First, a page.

Jamestown and Plymouth both experimented with socialism in the early 1600s through the use of the common store system. Both settlements suffered great economic failures and much loss of life as a result of this system, and both of them rejected socialism in favor of a system based on private property. In the words of William Bradford, the governor of Plymouth, “This had very good success; for it made all hands very industrious, so as much more corn was planted, than otherwise would have been.” The success of capitalism in America’s earliest settlements established it firmly as a fundamental component of the American economic system. Why should we abandon a system which has proven successful over the course of nearly 400 years for one that has often failed within 100 years of each implementation? To do so would be unwise at best and economic suicide at worst.

Let me now move on to the third part of your socialist plan, namely, the disarmament of the American citizenry. The second amendment to our Constitution states: “A well regulated Militia, being necessary to the security of a free state, the right of the people to keep and bear Arms, shall not be infringed.” Many people seem to be under the misconception that this amendment was included in our Bill of Rights to ensure that the citizens would be able to hunt for food and protect themselves from savages. With these two uses of firearms being no longer necessary in most of the United States, many noble, well-intentioned people have begun to argue that the right to bear arms is no longer necessary either. They are greatly mistaken in this conclusion, for the purpose of the second amendment is just as prevalent today as it was in 1791. The right to keep and bear arms was not granted to allow men to hunt; it was granted to ensure their continued freedom from an oppressive government. To better explain its grammar, the second amendment could also be read, “Because a well regulated militia is necessary to the security of a free state, the right of the people to keep and bear arms shall not be infringed.”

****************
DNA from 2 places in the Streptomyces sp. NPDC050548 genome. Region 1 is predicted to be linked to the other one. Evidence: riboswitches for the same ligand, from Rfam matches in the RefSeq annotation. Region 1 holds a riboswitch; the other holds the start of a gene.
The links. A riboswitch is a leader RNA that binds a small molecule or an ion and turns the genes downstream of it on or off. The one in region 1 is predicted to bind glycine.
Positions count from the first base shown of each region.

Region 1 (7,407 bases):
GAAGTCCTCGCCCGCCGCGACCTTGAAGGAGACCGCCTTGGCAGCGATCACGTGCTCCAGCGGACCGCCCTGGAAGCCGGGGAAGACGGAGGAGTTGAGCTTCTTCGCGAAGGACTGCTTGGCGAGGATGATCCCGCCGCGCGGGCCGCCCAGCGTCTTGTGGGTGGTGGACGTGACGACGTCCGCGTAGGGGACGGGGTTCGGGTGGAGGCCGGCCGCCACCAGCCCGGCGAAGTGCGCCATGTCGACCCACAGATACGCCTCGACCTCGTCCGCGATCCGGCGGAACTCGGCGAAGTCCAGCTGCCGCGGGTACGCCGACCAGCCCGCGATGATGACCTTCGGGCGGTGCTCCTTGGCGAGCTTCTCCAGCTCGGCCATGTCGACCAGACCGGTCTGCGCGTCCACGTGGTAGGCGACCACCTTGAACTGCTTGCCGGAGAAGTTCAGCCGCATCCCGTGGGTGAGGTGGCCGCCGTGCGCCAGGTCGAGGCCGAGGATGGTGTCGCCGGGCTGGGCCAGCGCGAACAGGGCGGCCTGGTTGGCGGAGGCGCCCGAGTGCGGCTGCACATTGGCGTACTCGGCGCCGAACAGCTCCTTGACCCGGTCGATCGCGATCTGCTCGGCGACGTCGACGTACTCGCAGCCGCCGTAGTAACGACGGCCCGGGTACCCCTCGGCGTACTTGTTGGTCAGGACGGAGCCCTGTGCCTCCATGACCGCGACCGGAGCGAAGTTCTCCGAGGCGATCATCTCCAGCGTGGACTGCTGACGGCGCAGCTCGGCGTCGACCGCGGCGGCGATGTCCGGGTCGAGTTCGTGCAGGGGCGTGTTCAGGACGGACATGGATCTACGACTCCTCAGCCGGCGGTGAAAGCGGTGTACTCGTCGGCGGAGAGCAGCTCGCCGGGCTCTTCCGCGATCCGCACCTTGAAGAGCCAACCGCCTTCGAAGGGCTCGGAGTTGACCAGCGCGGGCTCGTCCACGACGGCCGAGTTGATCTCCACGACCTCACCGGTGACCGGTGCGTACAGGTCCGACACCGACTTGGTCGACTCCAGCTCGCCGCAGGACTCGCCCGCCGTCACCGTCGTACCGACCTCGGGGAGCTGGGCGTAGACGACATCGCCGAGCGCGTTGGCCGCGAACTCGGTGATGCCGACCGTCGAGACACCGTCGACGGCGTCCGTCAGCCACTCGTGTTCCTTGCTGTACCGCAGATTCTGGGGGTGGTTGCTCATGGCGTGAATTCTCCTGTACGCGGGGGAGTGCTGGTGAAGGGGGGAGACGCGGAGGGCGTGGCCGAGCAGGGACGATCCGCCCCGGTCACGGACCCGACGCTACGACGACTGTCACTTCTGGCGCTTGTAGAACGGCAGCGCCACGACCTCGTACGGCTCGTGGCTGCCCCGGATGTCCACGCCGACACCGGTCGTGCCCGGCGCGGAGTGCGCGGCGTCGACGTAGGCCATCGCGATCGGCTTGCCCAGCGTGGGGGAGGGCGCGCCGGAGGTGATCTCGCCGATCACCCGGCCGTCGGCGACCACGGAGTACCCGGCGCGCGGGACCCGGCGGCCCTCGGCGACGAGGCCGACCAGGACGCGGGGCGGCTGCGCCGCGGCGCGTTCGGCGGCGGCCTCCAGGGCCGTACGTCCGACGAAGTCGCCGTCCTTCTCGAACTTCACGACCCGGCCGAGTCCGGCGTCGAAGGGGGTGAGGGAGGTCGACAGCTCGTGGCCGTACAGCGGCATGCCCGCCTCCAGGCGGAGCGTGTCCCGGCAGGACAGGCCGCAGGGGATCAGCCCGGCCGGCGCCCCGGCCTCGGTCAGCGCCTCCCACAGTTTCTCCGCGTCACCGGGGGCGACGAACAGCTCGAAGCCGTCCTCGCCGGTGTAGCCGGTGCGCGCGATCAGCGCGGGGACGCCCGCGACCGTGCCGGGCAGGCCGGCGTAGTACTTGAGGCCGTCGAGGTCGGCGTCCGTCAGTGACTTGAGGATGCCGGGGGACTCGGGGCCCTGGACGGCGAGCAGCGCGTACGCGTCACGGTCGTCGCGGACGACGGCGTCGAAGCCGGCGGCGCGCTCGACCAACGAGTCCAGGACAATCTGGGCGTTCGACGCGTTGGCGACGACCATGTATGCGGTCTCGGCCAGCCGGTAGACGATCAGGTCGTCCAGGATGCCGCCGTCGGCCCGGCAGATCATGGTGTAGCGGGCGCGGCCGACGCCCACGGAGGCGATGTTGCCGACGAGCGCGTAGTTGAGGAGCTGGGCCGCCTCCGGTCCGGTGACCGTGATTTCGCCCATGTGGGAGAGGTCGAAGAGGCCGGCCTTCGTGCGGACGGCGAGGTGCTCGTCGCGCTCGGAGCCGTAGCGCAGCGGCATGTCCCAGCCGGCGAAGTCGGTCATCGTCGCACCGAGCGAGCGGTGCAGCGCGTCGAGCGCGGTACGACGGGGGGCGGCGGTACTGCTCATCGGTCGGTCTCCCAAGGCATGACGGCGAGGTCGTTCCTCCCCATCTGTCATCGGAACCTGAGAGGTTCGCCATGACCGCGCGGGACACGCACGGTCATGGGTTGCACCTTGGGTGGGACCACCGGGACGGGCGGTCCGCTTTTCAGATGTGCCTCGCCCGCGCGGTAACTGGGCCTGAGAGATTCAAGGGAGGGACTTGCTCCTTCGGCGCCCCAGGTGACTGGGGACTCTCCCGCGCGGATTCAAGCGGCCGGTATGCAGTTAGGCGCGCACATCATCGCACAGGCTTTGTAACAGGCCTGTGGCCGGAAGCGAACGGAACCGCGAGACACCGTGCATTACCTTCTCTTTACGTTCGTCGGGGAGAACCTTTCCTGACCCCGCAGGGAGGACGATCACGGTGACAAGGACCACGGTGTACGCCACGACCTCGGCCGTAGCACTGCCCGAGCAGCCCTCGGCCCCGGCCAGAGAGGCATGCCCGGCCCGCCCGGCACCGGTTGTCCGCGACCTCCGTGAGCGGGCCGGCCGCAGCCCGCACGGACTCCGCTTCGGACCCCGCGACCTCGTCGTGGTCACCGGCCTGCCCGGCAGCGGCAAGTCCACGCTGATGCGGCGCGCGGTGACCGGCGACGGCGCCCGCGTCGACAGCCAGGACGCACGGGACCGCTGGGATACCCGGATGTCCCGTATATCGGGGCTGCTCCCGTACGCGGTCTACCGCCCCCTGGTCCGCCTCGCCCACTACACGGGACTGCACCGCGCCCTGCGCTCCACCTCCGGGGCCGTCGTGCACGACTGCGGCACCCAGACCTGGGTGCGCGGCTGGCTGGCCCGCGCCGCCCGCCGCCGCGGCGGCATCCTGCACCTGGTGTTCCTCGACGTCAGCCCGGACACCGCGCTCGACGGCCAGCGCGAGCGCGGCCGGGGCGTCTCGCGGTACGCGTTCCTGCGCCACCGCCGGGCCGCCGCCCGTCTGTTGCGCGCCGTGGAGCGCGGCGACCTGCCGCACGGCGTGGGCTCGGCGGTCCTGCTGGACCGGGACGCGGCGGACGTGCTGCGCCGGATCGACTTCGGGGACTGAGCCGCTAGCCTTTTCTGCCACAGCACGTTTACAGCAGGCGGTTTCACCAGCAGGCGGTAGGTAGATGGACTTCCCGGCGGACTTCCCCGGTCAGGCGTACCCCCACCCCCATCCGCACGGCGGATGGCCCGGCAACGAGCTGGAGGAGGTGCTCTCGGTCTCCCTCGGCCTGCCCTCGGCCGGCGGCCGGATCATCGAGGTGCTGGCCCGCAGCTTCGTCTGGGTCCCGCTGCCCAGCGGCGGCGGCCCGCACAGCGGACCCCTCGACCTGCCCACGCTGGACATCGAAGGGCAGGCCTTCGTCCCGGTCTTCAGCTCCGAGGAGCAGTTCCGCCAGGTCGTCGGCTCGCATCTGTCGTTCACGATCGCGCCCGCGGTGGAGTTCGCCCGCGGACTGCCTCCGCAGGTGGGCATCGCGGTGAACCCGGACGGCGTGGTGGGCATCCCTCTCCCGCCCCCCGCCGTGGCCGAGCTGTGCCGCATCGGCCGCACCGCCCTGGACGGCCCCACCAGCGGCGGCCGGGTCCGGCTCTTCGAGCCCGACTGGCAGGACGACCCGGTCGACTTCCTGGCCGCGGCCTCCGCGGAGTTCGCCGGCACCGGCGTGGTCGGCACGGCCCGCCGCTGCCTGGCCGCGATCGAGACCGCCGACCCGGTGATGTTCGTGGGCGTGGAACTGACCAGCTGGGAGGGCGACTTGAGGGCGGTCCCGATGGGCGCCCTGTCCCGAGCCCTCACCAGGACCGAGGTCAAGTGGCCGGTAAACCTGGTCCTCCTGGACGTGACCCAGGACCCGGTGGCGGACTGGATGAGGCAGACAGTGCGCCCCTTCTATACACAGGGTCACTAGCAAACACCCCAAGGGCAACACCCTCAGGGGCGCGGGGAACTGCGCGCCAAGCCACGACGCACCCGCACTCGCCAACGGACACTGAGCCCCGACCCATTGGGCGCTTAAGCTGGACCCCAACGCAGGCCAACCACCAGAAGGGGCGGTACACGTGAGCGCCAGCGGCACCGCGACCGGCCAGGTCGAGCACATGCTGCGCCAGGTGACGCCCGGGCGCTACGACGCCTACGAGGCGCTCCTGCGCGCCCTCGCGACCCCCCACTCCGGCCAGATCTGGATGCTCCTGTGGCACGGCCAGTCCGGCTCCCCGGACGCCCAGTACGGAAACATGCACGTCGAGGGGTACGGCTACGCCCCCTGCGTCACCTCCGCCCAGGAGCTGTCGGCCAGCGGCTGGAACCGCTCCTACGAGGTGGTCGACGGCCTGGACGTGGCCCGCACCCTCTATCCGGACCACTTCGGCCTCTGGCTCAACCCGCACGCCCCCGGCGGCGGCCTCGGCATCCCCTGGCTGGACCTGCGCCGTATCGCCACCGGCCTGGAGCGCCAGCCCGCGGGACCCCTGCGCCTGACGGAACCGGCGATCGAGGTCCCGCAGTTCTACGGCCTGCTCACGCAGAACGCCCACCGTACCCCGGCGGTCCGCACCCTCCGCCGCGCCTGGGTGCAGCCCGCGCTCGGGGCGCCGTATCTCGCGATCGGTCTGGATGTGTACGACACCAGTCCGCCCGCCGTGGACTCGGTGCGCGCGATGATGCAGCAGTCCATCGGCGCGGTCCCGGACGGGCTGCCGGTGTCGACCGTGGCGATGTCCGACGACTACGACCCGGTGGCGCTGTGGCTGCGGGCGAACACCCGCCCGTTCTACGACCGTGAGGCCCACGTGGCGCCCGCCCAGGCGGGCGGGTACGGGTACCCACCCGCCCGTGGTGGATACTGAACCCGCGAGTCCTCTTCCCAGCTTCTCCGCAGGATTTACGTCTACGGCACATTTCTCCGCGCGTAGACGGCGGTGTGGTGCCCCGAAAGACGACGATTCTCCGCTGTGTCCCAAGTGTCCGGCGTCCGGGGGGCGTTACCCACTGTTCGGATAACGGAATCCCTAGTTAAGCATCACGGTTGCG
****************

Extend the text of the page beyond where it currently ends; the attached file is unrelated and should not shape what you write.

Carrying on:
In reference to the second amendment, you have stated that “just because you have an individual right does not mean that the state or local government can’t constrain the exercise of that right.” You have further stated that you “think it is a scandal that this president did not authorize a renewal of the assault weapons ban.” You said that you support legislation to ban the manufacture, sale and possession of hand guns, and to ban assault weapons. Should you accomplish these goals, you will be in direct violation of our Constitution, the supreme law of the land. The second amendment is not open to interpretation; it leaves no room for political maneuvering. It simply states, in no uncertain terms, that “the right of the people to keep and bear arms, shall not be infringed.” Now it does not just say that the right to keep arms is protected but that the right to bear arms is also protected, and it does not demand that this right simply be preserved but that this right should not even be limited, nor is this law limited to the federal government alone as is the case with the first amendment, but it is stated as a universal law for the entire nation.

Without this right to keep and bear arms, the citizens of this country would have no recourse of action should our government overstep its bounds. They would have no means of forcing a corrupt bureaucracy to step down. It is this right which protects our nation from the threat of a military coup, and it is this right which best guarantees the continuance of all other rights granted to the citizens of this nation. Your insistence on infringing upon this fundamental right should be a matter of great concern to every American citizen.

I have here presented three of your policies which pose a dire threat to the freedoms which we enjoy as Americans. I could have mentioned many others as well, such as your plans for the complete socialization of education or your desire to force compliance with the Kyoto Accord, but I will limit myself to just these three for now. Your campaign has assured me that you would welcome an open dialogue, and it is my hope that you will honor their assurances and provide an answer to the arguments that I have here noted. I have taken the liberty to send copies of this letter to every major news network, the top twenty newspapers in the country, the national committees of both parties, numerous senators and representatives, and, of course, to Senator McCain. May your reply be equally as public.

Your fellow citizen, Bill Fortenberry